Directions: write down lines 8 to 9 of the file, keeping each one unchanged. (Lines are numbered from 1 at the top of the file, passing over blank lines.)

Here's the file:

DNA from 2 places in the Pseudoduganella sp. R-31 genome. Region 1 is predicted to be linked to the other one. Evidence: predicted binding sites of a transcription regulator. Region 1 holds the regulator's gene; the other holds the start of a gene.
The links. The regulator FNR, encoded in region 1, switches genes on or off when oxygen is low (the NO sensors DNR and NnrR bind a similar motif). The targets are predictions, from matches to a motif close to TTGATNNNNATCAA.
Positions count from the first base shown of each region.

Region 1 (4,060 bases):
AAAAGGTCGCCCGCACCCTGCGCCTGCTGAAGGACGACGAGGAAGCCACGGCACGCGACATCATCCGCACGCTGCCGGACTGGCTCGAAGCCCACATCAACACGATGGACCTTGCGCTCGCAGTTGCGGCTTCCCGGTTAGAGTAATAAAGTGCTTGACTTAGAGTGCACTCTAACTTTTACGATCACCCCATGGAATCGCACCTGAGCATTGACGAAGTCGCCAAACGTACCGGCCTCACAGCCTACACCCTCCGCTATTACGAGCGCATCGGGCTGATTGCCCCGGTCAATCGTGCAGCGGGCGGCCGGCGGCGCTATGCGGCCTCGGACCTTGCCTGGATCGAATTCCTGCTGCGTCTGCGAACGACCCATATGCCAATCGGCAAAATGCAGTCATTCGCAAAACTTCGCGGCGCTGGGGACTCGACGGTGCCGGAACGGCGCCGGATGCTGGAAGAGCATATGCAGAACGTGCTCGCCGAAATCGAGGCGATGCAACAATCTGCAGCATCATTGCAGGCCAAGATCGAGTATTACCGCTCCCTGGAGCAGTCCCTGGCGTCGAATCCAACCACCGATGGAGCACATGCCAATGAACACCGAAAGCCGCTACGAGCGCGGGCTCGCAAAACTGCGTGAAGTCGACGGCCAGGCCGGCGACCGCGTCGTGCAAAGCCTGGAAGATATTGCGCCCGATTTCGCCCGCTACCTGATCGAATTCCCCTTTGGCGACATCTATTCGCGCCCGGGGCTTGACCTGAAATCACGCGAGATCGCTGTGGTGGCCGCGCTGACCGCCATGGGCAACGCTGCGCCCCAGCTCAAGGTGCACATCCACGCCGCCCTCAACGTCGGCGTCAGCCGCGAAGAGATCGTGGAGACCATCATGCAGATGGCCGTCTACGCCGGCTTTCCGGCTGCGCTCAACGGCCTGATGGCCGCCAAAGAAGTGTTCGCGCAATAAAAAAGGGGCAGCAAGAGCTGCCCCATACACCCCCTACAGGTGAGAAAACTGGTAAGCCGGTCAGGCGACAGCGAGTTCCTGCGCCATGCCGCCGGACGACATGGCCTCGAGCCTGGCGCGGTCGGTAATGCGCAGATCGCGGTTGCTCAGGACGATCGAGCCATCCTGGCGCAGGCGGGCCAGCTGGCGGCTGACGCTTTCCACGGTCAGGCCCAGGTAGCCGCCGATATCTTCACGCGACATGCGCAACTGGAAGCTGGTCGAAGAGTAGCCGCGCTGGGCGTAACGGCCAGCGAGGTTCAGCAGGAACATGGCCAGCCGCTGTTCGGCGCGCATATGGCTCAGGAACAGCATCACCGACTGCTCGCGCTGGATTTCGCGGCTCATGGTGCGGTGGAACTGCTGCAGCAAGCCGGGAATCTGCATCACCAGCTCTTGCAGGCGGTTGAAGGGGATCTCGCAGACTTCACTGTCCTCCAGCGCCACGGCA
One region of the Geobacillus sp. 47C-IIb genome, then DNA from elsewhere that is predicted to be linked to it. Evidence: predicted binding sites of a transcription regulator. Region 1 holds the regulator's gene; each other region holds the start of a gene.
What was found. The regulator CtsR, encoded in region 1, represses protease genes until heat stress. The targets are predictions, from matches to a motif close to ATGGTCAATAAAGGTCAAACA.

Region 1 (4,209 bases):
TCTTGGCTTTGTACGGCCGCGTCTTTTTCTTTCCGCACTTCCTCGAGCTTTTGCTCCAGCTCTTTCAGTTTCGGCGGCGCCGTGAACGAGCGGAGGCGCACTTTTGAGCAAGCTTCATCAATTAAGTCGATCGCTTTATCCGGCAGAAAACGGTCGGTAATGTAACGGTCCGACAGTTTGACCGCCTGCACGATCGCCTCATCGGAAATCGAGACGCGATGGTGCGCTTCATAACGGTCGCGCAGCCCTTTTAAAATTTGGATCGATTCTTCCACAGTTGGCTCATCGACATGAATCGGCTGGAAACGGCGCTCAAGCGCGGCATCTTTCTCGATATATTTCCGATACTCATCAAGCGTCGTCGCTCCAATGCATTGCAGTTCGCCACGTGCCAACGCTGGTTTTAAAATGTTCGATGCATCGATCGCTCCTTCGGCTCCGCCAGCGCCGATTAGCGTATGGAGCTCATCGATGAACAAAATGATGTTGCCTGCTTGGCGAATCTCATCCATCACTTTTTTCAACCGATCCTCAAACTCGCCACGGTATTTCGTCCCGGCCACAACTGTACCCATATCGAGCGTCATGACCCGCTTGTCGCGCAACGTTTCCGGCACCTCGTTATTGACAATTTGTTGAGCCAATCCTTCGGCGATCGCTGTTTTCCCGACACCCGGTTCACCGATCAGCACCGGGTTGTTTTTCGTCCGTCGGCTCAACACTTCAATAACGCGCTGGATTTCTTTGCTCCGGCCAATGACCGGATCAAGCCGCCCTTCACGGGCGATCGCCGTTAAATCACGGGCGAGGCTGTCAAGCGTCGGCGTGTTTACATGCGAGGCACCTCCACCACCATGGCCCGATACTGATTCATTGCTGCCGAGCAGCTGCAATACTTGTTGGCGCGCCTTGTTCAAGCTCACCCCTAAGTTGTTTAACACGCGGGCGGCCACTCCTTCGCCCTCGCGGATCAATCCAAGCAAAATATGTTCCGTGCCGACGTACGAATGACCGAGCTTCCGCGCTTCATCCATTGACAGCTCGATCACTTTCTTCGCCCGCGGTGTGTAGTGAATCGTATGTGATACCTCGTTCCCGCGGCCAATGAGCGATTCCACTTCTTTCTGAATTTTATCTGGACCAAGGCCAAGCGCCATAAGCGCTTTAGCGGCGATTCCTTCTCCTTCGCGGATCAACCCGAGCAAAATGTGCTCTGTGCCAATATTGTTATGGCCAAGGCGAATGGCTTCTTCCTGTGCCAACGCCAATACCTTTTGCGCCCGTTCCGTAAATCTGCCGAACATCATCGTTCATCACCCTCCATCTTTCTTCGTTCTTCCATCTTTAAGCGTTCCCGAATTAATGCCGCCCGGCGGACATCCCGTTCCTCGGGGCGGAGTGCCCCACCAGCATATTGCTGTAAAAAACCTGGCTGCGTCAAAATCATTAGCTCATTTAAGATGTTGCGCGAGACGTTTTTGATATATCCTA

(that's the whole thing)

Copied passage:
Region 1 (4,209 bases):
TCTTGGCTTTGTACGGCCGCGTCTTTTTCTTTCCGCACTTCCTCGAGCTTTTGCTCCAGCTCTTTCAGTTTCGGCGGCGCCGTGAACGAGCGGAGGCGCACTTTTGAGCAAGCTTCATCAATTAAGTCGATCGCTTTATCCGGCAGAAAACGGTCGGTAATGTAACGGTCCGACAGTTTGACCGCCTGCACGATCGCCTCATCGGAAATCGAGACGCGATGGTGCGCTTCATAACGGTCGCGCAGCCCTTTTAAAATTTGGATCGATTCTTCCACAGTTGGCTCATCGACATGAATCGGCTGGAAACGGCGCTCAAGCGCGGCATCTTTCTCGATATATTTCCGATACTCATCAAGCGTCGTCGCTCCAATGCATTGCAGTTCGCCACGTGCCAACGCTGGTTTTAAAATGTTCGATGCATCGATCGCTCCTTCGGCTCCGCCAGCGCCGATTAGCGTATGGAGCTCATCGATGAACAAAATGATGTTGCCTGCTTGGCGAATCTCATCCATCACTTTTTTCAACCGATCCTCAAACTCGCCACGGTATTTCGTCCCGGCCACAACTGTACCCATATCGAGCGTCATGACCCGCTTGTCGCGCAACGTTTCCGGCACCTCGTTATTGACAATTTGTTGAGCCAATCCTTCGGCGATCGCTGTTTTCCCGACACCCGGTTCACCGATCAGCACCGGGTTGTTTTTCGTCCGTCGGCTCAACACTTCAATAACGCGCTGGATTTCTTTGCTCCGGCCAATGACCGGATCAAGCCGCCCTTCACGGGCGATCGCCGTTAAATCACGGGCGAGGCTGTCAAGCGTCGGCGTGTTTACATGCGAGGCACCTCCACCACCATGGCCCGATACTGATTCATTGCTGCCGAGCAGCTGCAATACTTGTTGGCGCGCCTTGTTCAAGCTCACCCCTAAGTTGTTTAACACGCGGGCGGCCACTCCTTCGCCCTCGCGGATCAATCCAAGCAAAATATGTTCCGTGCCGACGTACGAATGACCGAGCTTCCGCGCTTCATCCATTGACAGCTCGATCACTTTCTTCGCCCGCGGTGTGTAGTGAATCGTATGTGATACCTCGTTCCCGCGGCCAATGAGCGATTCCACTTCTTTCTGAATTTTATCTGGACCAAGGCCAAGCGCCATAAGCGCTTTAGCGGCGATTCCTTCTCCTTCGCGGATCAACCCGAGCAAAATGTGCTCTGTGCCAATATTGTTATGGCCAAGGCGAATGGCTTCTTCCTGTGCCAACGCCAATACCTTTTGCGCCCGTTCCGTAAATCTGCCGAACATCATCGTTCATCACCCTCCATCTTTCTTCGTTCTTCCATCTTTAAGCGTTCCCGAATTAATGCCGCCCGGCGGACATCCCGTTCCTCGGGGCGGAGTGCCCCACCAGCATATTGCTGTAAAAAACCTGGCTGCGTCAAAATCATTAGCTCATTTAAGATGTTGCGCGAGACGTTTTTGATATATCCTA